Ray LaMontagne

Austin City Limits Festival

September 18, 2004

Ray LaMontagne cried onstage. His body heaved backward as he pulled breath in. His face got red as it tensed up, and then the horror of horrors cry came out his mouth. I’ve heard the horror of horrors heartbroken cry from performers before, but the singer/songwriter had his whole body invested in it. And his voice just kept going, like he was intentionally trying to exhaust himself. This is how he won the crowd at the Austin City Limits Festival Saturday afternoon.

After the song and applause, LaMontagne took a break to wipe his face with a towel. It became obvious after ten seconds, though, that he wasn’t just wiping sweat from his face. He was coming down from a moment and clearing tears away. LaMontagne raised his face to the crowd with the smallest amount of embarrassment, and after a few seconds when people realized what was happening, it was like an unspoken simultaneous wave of compassion and sympathy went from the crowd to LaMontagne. People talk about being “for real.” He was “for real.”

LaMontagne has become known for expending himself at performances, so much so that he asked his booking agent to give him a few days in between shows to fully recover. The crowd was grateful for his passion. They started acting as his mother. One person yelled, “Drink some water” when LaMontagne looked tired. Then, as he was putting the bottle down, a woman yelled, “One more.” Everyone laughed, LaMontagne shrugged his shoulders in agreement and defeat, and then he took one more swig. The majority of LaMontagne’s songs were about lost love. One upbeat number was thrown in for good measure.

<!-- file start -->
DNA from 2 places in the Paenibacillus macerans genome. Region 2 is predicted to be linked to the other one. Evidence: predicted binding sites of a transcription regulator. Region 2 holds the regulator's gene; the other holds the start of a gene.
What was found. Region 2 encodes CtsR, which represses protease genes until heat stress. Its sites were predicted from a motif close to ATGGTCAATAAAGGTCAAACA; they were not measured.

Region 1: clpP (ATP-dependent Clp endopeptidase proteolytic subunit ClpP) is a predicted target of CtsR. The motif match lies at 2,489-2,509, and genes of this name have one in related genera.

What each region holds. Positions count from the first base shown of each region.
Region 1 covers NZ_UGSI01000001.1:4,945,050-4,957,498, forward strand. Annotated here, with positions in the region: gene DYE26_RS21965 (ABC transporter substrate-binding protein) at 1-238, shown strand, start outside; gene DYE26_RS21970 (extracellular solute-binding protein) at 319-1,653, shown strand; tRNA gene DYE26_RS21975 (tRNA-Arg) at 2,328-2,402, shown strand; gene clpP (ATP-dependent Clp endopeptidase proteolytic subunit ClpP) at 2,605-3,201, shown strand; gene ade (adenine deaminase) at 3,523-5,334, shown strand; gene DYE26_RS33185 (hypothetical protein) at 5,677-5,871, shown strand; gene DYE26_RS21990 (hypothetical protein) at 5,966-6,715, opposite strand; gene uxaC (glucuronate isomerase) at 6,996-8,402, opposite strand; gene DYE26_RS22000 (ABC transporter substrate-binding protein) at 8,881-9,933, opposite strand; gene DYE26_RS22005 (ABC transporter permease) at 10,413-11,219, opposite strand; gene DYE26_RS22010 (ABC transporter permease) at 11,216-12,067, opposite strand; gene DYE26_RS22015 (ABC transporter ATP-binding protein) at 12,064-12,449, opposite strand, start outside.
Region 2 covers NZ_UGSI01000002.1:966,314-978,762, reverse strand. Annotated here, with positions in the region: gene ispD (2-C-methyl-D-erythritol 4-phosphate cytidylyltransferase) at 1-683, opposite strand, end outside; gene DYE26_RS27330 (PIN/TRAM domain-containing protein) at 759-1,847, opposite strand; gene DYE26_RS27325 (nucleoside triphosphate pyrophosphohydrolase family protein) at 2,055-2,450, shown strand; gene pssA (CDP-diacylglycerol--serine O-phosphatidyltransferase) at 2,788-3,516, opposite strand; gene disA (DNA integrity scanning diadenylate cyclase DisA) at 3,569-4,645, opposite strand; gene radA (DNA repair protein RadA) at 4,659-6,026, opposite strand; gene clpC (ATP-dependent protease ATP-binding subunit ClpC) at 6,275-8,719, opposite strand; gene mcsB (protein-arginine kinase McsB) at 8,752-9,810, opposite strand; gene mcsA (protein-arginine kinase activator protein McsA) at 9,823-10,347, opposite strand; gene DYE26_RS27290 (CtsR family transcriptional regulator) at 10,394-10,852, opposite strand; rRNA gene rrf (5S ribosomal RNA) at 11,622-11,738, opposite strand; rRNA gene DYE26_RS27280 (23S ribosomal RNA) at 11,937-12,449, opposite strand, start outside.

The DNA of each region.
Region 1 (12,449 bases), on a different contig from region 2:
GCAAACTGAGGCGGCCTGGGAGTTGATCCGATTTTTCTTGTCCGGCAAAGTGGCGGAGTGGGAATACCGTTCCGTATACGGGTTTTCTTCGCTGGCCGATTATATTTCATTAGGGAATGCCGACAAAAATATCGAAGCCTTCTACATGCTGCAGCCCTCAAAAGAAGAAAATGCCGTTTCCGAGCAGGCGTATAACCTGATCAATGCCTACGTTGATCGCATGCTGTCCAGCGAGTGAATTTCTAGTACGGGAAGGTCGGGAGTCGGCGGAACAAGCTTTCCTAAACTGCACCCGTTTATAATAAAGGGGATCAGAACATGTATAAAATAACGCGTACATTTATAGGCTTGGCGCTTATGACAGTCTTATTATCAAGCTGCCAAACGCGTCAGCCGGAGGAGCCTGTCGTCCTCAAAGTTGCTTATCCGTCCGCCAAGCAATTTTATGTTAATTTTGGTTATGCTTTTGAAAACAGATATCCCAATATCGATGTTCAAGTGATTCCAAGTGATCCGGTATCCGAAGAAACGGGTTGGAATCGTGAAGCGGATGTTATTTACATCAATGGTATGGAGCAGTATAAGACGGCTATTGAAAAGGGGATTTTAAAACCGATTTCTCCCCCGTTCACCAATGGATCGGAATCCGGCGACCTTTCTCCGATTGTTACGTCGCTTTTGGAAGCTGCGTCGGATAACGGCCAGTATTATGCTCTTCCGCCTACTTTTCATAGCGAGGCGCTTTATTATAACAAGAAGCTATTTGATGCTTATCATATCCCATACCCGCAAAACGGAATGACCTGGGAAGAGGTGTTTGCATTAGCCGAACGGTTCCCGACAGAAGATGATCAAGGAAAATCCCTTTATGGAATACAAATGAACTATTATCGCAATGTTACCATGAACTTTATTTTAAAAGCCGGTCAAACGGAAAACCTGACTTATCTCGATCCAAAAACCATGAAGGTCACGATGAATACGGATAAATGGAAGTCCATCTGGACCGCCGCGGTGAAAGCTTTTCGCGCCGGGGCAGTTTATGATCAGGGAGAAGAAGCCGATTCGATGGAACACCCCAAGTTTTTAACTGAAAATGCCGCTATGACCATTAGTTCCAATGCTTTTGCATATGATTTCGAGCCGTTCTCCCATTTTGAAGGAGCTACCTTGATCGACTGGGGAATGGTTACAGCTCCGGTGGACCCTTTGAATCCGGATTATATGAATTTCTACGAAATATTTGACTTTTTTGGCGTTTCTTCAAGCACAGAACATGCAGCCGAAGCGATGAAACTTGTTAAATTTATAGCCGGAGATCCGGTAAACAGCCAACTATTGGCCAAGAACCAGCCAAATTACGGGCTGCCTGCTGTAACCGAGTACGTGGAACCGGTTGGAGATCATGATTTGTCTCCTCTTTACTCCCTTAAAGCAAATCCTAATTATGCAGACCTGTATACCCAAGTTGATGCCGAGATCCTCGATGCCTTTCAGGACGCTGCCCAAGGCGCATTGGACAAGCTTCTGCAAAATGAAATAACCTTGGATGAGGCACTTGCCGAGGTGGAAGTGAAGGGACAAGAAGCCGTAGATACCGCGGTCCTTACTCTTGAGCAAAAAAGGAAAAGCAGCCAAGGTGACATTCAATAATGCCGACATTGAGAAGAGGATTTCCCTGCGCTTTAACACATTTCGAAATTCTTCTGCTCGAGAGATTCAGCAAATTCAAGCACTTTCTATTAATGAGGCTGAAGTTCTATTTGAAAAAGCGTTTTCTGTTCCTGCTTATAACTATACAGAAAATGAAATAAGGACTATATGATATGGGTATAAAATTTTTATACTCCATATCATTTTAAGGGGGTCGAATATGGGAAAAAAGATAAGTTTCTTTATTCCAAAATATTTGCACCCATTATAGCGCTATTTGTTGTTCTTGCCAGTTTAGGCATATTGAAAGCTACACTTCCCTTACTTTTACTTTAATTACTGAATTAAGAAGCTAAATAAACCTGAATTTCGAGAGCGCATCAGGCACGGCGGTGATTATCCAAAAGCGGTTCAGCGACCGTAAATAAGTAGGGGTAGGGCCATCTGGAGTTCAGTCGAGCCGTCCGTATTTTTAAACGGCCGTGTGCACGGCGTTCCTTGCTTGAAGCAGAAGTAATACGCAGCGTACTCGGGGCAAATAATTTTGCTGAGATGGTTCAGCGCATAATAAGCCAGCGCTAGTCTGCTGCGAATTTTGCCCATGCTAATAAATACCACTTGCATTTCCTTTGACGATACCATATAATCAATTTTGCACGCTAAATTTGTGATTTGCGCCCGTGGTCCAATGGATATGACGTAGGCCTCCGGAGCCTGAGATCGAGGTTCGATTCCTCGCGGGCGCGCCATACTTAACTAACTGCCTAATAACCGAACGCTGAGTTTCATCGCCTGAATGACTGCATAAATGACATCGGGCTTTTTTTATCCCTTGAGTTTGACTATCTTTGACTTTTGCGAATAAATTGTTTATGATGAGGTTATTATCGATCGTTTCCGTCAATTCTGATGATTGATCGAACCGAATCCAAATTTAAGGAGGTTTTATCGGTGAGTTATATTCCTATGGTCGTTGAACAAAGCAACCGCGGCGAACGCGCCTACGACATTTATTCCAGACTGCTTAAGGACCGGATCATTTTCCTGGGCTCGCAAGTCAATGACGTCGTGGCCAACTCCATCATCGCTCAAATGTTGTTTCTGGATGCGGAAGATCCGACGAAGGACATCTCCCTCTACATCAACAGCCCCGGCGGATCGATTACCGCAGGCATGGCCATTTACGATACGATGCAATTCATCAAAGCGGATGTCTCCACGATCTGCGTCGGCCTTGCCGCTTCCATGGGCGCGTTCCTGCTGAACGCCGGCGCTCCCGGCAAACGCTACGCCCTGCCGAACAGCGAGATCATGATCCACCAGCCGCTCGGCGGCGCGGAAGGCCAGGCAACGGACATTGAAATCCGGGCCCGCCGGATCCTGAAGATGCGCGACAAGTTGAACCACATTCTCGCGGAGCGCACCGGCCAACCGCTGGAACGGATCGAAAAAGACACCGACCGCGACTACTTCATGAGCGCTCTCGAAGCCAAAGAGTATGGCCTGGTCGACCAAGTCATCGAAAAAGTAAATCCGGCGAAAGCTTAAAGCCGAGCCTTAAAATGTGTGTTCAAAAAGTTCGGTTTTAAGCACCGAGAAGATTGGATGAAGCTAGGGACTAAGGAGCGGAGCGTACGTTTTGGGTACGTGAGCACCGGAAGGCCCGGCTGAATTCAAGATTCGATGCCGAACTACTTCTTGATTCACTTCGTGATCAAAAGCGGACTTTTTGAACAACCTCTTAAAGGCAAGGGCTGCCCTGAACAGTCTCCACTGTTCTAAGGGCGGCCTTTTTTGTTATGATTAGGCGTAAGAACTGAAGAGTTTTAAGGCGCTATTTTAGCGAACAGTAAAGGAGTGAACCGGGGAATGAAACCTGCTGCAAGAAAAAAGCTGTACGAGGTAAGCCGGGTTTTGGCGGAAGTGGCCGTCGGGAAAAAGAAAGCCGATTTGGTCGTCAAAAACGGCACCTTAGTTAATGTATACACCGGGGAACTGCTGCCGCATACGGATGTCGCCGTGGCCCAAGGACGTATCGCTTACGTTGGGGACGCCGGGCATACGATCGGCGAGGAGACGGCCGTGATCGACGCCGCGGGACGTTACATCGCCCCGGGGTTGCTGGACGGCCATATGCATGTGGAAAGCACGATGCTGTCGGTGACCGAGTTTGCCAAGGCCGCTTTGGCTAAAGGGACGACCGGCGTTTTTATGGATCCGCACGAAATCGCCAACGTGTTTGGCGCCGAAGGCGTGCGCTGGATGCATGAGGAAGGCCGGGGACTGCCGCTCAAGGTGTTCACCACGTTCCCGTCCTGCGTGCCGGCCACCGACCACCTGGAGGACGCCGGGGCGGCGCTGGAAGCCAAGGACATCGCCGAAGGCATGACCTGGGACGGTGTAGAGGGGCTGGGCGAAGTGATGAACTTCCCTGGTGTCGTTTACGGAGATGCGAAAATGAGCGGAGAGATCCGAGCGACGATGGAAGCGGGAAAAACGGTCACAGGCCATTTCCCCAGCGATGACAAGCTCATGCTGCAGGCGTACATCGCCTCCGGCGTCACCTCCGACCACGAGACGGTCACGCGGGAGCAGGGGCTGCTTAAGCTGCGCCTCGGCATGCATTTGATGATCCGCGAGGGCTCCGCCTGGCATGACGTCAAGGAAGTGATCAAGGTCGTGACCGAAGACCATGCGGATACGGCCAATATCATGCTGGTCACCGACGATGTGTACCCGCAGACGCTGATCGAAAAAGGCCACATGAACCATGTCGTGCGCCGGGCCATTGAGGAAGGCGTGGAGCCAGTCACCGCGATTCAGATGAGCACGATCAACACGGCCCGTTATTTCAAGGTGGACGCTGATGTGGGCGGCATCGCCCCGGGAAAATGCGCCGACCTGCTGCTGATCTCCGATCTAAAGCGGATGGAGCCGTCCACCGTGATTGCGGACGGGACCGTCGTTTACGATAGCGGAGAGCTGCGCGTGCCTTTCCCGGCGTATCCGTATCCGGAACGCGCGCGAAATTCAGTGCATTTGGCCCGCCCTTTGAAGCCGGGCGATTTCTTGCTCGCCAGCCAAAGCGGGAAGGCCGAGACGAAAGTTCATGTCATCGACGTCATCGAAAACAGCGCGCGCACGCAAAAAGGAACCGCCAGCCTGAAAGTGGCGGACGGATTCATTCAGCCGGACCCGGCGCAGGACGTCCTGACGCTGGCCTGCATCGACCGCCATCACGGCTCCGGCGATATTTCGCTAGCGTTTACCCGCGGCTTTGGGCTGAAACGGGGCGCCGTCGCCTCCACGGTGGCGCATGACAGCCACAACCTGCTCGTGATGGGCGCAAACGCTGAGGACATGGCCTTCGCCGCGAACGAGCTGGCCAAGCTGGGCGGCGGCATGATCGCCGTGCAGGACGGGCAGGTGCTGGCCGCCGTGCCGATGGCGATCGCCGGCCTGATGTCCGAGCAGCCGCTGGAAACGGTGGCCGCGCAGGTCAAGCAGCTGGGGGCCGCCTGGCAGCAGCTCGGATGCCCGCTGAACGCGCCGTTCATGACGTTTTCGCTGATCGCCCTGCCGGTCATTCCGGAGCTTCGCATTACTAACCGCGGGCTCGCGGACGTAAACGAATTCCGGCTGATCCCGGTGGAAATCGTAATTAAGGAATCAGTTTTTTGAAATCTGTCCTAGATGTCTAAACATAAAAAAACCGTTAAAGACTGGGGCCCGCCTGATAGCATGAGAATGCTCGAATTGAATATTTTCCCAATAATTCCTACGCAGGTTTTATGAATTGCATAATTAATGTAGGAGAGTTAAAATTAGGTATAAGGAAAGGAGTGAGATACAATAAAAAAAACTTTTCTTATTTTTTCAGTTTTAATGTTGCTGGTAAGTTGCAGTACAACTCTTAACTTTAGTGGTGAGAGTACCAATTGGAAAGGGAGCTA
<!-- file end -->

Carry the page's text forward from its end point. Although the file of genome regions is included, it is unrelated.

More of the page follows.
LaMontagne was working in a shoe factory in Maine years ago. He heard Stephen Stills’ “Tree Top Flyer” on the radio, and it was at that moment he decided he wanted to be a musician. By 1999, he had compiled ten songs onto a demo tape, which got him signed to Chrysalis Records. This fall, he released his first album, entitled “Trouble.” Even though all of the songs were written in a time of heartbreak, LaMontagne decided to put all of himself back into that place for his performance Saturday. It was something to see.

LaMontagne is a great songwriter, and he had a beautiful voice. I think we’ll be hearing more from him in the future. If the crowd hadn’t already been standing, they would have given him a standing ovation.

In the middle of the set, a man yelled, “Are you happy, Ray?” LaMontagne thought for a second and said, “Yeah. Life’s good.”


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